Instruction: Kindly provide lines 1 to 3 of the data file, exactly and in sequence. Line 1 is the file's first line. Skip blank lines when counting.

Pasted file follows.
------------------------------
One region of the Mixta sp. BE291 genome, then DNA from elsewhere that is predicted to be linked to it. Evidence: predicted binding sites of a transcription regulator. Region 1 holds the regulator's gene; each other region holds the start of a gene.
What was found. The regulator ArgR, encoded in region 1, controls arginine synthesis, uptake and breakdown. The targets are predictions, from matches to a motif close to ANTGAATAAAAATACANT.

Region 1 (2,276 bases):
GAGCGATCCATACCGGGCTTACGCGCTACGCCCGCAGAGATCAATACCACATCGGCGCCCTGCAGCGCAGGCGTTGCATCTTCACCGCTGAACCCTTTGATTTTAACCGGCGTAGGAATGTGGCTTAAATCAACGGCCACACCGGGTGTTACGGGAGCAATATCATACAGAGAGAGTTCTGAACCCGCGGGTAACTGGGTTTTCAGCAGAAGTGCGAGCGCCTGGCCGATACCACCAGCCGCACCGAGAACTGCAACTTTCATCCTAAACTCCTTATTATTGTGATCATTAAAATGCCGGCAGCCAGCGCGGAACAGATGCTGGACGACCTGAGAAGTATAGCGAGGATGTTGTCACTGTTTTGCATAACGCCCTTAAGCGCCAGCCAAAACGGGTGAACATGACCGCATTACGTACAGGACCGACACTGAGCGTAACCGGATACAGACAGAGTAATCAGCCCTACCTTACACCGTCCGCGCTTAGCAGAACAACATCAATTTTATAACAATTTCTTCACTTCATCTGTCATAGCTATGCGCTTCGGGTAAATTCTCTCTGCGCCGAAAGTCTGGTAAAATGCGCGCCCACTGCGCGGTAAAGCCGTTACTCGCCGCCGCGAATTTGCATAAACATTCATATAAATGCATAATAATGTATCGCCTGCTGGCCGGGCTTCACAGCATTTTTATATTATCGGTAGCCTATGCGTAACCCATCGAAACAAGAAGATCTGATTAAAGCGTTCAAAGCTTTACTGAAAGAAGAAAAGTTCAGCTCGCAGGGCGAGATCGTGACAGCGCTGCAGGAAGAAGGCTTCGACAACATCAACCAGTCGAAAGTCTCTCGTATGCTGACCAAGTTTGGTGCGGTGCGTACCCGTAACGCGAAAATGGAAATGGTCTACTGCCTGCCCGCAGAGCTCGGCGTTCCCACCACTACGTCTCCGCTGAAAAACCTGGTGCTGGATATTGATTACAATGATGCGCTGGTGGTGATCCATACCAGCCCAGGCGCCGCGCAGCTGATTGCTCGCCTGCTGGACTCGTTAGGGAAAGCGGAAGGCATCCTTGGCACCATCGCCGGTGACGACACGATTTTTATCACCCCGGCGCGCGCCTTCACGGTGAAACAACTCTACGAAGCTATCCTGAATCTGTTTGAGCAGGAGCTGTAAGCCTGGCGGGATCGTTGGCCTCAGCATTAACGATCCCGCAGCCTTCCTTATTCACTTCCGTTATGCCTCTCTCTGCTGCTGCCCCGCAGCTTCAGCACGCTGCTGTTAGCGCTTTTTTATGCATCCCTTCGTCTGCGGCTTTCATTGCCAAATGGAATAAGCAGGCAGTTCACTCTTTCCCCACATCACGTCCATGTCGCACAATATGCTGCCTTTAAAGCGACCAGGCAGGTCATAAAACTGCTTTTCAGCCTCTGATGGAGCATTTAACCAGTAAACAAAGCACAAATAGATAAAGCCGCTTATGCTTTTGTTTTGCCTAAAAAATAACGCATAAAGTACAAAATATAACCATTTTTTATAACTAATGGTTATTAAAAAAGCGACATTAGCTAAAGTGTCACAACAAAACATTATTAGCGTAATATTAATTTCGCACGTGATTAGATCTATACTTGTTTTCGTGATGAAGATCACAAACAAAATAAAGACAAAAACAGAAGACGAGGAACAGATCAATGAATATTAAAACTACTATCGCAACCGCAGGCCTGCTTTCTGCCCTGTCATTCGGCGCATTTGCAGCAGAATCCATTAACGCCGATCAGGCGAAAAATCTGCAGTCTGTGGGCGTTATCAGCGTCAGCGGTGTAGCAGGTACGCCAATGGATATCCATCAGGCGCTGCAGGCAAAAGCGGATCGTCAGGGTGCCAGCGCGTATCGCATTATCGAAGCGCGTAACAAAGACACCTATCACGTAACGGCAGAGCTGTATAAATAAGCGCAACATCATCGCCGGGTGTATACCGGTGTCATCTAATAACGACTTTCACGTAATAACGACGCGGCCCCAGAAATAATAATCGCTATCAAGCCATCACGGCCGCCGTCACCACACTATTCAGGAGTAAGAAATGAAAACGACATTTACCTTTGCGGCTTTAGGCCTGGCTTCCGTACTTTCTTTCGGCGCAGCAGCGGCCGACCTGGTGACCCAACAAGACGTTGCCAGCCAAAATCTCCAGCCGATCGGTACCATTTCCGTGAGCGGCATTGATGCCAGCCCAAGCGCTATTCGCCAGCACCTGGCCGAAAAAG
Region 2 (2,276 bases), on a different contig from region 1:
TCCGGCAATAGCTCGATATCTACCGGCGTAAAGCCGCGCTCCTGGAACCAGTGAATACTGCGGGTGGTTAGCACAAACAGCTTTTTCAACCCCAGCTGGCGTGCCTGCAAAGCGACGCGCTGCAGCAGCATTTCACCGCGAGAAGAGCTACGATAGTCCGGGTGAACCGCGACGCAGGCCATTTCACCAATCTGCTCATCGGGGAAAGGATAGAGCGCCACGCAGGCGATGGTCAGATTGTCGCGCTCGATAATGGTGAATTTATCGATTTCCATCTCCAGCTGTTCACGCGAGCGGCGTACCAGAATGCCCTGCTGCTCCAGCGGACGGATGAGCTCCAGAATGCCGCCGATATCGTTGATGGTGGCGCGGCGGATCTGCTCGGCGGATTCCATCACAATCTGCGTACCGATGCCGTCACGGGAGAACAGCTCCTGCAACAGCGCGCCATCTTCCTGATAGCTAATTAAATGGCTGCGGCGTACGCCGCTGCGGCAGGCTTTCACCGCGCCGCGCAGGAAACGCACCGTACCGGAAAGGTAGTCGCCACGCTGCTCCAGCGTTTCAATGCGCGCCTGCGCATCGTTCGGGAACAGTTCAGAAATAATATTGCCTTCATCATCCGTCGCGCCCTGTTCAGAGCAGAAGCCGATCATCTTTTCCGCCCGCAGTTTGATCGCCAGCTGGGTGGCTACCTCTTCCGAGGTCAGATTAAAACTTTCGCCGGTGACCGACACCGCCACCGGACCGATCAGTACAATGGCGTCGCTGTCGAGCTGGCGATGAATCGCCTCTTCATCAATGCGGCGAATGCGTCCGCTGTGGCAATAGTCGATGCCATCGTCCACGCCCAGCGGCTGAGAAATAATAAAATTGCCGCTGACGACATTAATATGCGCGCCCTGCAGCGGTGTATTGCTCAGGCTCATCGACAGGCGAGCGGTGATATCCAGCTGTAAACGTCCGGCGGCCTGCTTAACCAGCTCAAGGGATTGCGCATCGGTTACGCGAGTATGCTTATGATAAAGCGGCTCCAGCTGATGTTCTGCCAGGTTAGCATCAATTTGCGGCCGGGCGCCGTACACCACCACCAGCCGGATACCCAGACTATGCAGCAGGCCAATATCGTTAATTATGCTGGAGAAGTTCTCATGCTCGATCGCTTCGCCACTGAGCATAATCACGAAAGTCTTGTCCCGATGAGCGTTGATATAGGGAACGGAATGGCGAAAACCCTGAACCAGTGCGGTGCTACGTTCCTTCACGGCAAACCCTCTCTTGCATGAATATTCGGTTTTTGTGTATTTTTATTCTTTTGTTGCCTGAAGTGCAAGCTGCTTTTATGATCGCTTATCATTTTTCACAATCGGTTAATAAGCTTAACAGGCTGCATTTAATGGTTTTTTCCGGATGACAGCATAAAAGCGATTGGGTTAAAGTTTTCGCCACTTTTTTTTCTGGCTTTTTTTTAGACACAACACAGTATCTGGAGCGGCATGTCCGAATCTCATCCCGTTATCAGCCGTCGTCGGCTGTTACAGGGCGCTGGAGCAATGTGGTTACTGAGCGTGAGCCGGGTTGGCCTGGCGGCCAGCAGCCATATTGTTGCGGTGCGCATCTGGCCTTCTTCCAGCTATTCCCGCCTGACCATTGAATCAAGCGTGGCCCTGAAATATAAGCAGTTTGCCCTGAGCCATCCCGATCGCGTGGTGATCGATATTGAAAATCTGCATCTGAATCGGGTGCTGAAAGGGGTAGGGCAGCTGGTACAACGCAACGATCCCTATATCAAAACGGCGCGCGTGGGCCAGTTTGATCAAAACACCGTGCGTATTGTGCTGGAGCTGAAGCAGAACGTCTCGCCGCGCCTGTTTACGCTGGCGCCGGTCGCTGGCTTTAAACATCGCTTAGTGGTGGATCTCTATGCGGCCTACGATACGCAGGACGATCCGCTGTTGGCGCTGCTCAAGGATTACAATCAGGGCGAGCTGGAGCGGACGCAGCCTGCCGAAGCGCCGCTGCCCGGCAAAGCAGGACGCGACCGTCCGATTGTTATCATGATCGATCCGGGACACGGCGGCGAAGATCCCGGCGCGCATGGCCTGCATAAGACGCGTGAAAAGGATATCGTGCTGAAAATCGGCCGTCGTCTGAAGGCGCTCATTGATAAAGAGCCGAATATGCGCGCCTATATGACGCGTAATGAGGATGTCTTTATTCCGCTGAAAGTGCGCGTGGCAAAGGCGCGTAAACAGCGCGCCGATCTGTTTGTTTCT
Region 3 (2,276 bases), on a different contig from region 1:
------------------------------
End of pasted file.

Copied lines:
One region of the Mixta sp. BE291 genome, then DNA from elsewhere that is predicted to be linked to it. Evidence: predicted binding sites of a transcription regulator. Region 1 holds the regulator's gene; each other region holds the start of a gene.
What was found. The regulator ArgR, encoded in region 1, controls arginine synthesis, uptake and breakdown. The targets are predictions, from matches to a motif close to ANTGAATAAAAATACANT.

Region 1 (2,276 bases):